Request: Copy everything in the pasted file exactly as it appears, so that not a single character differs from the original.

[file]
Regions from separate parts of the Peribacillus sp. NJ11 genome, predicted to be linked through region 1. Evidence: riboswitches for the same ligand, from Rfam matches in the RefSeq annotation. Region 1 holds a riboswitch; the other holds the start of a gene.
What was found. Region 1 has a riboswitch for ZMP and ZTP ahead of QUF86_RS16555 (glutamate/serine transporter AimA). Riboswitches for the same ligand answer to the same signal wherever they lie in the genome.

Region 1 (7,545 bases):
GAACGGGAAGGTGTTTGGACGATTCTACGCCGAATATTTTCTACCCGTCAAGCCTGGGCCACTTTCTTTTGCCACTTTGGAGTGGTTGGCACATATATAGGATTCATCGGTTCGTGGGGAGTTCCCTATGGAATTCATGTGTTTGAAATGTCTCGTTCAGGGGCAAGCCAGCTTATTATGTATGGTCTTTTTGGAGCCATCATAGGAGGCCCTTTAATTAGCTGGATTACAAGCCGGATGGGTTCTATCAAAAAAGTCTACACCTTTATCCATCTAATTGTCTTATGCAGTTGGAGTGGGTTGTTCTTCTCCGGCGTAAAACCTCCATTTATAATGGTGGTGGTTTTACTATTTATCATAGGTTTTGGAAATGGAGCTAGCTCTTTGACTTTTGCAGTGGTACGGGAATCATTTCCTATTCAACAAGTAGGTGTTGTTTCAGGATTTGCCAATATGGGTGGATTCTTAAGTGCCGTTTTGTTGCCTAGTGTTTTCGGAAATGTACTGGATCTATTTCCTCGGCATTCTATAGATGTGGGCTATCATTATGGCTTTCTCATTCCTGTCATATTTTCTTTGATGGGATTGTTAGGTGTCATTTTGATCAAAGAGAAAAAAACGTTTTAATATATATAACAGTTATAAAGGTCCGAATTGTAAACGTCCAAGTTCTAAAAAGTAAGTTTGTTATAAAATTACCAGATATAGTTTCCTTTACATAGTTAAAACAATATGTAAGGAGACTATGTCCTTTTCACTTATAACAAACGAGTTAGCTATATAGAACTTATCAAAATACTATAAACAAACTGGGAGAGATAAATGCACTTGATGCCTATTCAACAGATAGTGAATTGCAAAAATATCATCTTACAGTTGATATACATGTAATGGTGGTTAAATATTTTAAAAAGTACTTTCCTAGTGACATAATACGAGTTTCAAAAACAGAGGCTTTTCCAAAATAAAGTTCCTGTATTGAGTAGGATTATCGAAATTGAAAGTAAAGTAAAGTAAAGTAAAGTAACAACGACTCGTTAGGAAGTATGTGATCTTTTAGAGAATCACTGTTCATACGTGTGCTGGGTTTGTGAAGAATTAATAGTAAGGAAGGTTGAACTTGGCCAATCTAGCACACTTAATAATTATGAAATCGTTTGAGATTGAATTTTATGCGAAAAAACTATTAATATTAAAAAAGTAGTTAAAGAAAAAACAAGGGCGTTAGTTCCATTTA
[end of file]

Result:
Regions from separate parts of the Peribacillus sp. NJ11 genome, predicted to be linked through region 1. Evidence: riboswitches for the same ligand, from Rfam matches in the RefSeq annotation. Region 1 holds a riboswitch; the other holds the start of a gene.
What was found. Region 1 has a riboswitch for ZMP and ZTP ahead of QUF86_RS16555 (glutamate/serine transporter AimA). Riboswitches for the same ligand answer to the same signal wherever they lie in the genome.

Region 1 (7,545 bases):
GAACGGGAAGGTGTTTGGACGATTCTACGCCGAATATTTTCTACCCGTCAAGCCTGGGCCACTTTCTTTTGCCACTTTGGAGTGGTTGGCACATATATAGGATTCATCGGTTCGTGGGGAGTTCCCTATGGAATTCATGTGTTTGAAATGTCTCGTTCAGGGGCAAGCCAGCTTATTATGTATGGTCTTTTTGGAGCCATCATAGGAGGCCCTTTAATTAGCTGGATTACAAGCCGGATGGGTTCTATCAAAAAAGTCTACACCTTTATCCATCTAATTGTCTTATGCAGTTGGAGTGGGTTGTTCTTCTCCGGCGTAAAACCTCCATTTATAATGGTGGTGGTTTTACTATTTATCATAGGTTTTGGAAATGGAGCTAGCTCTTTGACTTTTGCAGTGGTACGGGAATCATTTCCTATTCAACAAGTAGGTGTTGTTTCAGGATTTGCCAATATGGGTGGATTCTTAAGTGCCGTTTTGTTGCCTAGTGTTTTCGGAAATGTACTGGATCTATTTCCTCGGCATTCTATAGATGTGGGCTATCATTATGGCTTTCTCATTCCTGTCATATTTTCTTTGATGGGATTGTTAGGTGTCATTTTGATCAAAGAGAAAAAAACGTTTTAATATATATAACAGTTATAAAGGTCCGAATTGTAAACGTCCAAGTTCTAAAAAGTAAGTTTGTTATAAAATTACCAGATATAGTTTCCTTTACATAGTTAAAACAATATGTAAGGAGACTATGTCCTTTTCACTTATAACAAACGAGTTAGCTATATAGAACTTATCAAAATACTATAAACAAACTGGGAGAGATAAATGCACTTGATGCCTATTCAACAGATAGTGAATTGCAAAAATATCATCTTACAGTTGATATACATGTAATGGTGGTTAAATATTTTAAAAAGTACTTTCCTAGTGACATAATACGAGTTTCAAAAACAGAGGCTTTTCCAAAATAAAGTTCCTGTATTGAGTAGGATTATCGAAATTGAAAGTAAAGTAAAGTAAAGTAAAGTAACAACGACTCGTTAGGAAGTATGTGATCTTTTAGAGAATCACTGTTCATACGTGTGCTGGGTTTGTGAAGAATTAATAGTAAGGAAGGTTGAACTTGGCCAATCTAGCACACTTAATAATTATGAAATCGTTTGAGATTGAATTTTATGCGAAAAAACTATTAATATTAAAAAAGTAGTTAAAGAAAAAACAAGGGCGTTAGTTCCATTTA